Pylades

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In Greek mythology, Pylades (pronounced /ˈpaɪlədiːz/, Gk. Πυλάδης) is the son of King Strophius of Phocis and of Anaxibia, daughter of Atreus and sister of Agamemnon and Menelaus[1]. He is mostly known for his strong friendship or homosexual relationship with his cousin Orestes, son of Agamemnon.

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Orestes and Pylades

Orestes had been sent to Phocis during his mother Clytemnestra's affair with Aegisthus. There he was raised with Pylades, and so considered him to be like a brother. While Orestes was away, Clytemnestra killed her husband, Orestes' father Agamemnon.

Death of Aegisthus and Clytemnestra

As an adult, Orestes returns to Mycenae/Argos seeking revenge for the death of Agamemnon. With his friend Pylades' assistance, he slays Orestes' mother Clytemnestra and her lover Aegisthus. While Pylades seems to be a very minor character, he is arguably the most vital piece of Orestes' plan to avenge his father. In The Libation Bearers, the second play of Aeschylus' trilogy Orestia, Pylades speaks only once. His lines come at the moment Orestes begins to falter and second guess his decision to kill his mother. It is Pylades who convinces Orestes to follow through with his plan for revenge and carry out the murder. The significance of Pylades' lines has invited speculation into whether or not he might represent something more than human next to Orestes; he might play the role of divine encouragement or fate. Regardless, Pylades is far more than Orestes' silent companion in Aeschylus' The Libation Bearers. [2]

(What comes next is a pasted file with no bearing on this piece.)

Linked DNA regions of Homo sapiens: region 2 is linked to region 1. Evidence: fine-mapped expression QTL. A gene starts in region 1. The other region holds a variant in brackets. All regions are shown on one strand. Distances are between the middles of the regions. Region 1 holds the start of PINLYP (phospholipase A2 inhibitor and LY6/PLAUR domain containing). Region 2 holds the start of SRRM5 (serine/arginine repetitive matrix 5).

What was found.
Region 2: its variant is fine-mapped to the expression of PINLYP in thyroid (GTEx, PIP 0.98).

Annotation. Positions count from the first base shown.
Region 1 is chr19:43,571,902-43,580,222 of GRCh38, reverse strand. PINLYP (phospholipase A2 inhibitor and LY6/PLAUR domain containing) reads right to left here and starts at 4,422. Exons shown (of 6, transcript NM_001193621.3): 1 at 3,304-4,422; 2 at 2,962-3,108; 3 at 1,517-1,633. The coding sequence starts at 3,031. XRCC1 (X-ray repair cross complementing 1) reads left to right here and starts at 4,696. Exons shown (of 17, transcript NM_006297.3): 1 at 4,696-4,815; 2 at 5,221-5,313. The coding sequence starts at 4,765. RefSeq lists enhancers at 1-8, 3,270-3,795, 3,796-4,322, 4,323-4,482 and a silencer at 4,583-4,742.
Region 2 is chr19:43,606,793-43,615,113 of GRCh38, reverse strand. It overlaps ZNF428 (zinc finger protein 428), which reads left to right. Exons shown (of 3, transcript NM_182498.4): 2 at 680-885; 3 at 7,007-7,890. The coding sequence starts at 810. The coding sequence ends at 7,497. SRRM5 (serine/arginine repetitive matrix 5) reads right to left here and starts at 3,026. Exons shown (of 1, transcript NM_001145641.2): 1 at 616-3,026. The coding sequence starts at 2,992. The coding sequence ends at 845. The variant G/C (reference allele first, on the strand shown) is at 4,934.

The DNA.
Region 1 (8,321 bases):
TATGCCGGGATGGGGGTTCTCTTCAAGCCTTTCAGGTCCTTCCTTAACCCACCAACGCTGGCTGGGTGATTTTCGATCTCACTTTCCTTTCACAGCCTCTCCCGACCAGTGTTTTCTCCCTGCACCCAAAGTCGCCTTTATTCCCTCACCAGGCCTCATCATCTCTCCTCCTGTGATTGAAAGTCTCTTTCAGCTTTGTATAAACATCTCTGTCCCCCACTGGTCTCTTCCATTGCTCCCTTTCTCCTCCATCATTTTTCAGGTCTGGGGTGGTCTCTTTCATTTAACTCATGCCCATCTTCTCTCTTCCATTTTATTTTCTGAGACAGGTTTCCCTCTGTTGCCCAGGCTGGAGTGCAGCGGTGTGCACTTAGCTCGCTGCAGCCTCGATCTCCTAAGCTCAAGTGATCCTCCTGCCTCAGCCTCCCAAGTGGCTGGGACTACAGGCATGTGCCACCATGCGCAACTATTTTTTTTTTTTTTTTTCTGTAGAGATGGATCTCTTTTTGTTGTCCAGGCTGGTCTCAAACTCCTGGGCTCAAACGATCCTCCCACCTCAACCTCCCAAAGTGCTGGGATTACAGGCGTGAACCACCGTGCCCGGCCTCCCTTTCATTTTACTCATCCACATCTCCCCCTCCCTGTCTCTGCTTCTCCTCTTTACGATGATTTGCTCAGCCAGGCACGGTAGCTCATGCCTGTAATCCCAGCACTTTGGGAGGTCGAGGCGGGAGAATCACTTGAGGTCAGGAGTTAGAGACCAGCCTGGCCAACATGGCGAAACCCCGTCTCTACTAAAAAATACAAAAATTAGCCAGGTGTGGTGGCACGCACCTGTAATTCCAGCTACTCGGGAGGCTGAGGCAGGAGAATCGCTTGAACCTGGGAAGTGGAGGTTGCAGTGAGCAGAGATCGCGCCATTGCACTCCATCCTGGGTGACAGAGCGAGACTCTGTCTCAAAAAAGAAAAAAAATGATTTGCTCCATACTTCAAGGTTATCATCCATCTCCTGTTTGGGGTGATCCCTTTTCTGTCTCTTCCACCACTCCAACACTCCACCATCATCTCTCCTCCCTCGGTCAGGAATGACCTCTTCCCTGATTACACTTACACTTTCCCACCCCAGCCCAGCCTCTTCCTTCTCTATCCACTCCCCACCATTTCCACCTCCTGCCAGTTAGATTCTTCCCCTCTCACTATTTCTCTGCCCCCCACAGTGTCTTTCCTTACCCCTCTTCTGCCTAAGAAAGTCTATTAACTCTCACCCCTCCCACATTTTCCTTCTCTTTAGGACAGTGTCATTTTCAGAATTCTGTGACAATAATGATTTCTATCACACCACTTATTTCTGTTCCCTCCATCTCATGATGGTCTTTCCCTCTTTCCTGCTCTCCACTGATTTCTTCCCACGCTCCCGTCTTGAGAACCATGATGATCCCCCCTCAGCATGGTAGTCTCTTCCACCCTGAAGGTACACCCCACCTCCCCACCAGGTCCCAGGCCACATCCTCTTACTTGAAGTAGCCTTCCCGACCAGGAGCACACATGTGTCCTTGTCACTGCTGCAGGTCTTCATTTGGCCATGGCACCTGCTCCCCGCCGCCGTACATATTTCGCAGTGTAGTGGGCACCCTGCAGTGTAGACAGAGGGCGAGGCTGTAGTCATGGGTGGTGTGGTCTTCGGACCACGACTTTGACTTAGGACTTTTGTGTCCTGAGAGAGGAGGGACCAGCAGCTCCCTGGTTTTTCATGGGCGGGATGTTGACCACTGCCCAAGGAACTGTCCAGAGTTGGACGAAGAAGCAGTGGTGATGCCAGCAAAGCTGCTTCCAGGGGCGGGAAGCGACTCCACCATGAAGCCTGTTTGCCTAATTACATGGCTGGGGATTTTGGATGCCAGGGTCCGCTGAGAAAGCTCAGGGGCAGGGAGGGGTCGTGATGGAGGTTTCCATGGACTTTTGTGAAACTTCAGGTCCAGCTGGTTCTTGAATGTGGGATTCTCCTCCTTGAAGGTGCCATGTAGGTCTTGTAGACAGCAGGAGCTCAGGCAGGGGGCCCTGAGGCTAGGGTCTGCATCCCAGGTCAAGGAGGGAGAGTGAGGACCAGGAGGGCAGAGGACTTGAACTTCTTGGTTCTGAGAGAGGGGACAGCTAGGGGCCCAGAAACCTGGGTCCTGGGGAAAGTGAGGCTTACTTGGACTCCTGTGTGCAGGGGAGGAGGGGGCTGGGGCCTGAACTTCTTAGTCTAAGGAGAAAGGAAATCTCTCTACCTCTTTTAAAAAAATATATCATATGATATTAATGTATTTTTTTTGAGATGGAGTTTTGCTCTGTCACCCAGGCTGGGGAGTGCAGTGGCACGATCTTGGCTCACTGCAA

Pylades accompanies Orestes, but does not speak in other versions of Orestes' and Electra's revenge story: Sophocles' Electra and Euripides' Electra. In Sophocles' version Orestes pretends to be dead and Pylades carries the urn supposedly holding his friend's remains.

Attempted murder of Helen

Pylades returned to his homeland, but was exiled by his father for taking part in the crime. He then returned to Orestes' side, where he helped him to come up with a plan to avoid execution. They attempted to murder Helen, wife of Orestes' uncle Menelaus, after he proved to be of no help in protecting Orestes. However, their attempt failed through the intervention of the Gods. They then took hostage Hermione, daughter of Helen and Menelaus. Apollo arrived to settle the situation and gave them all instructions, including one for Pylades to marry Orestes' sister Electra.

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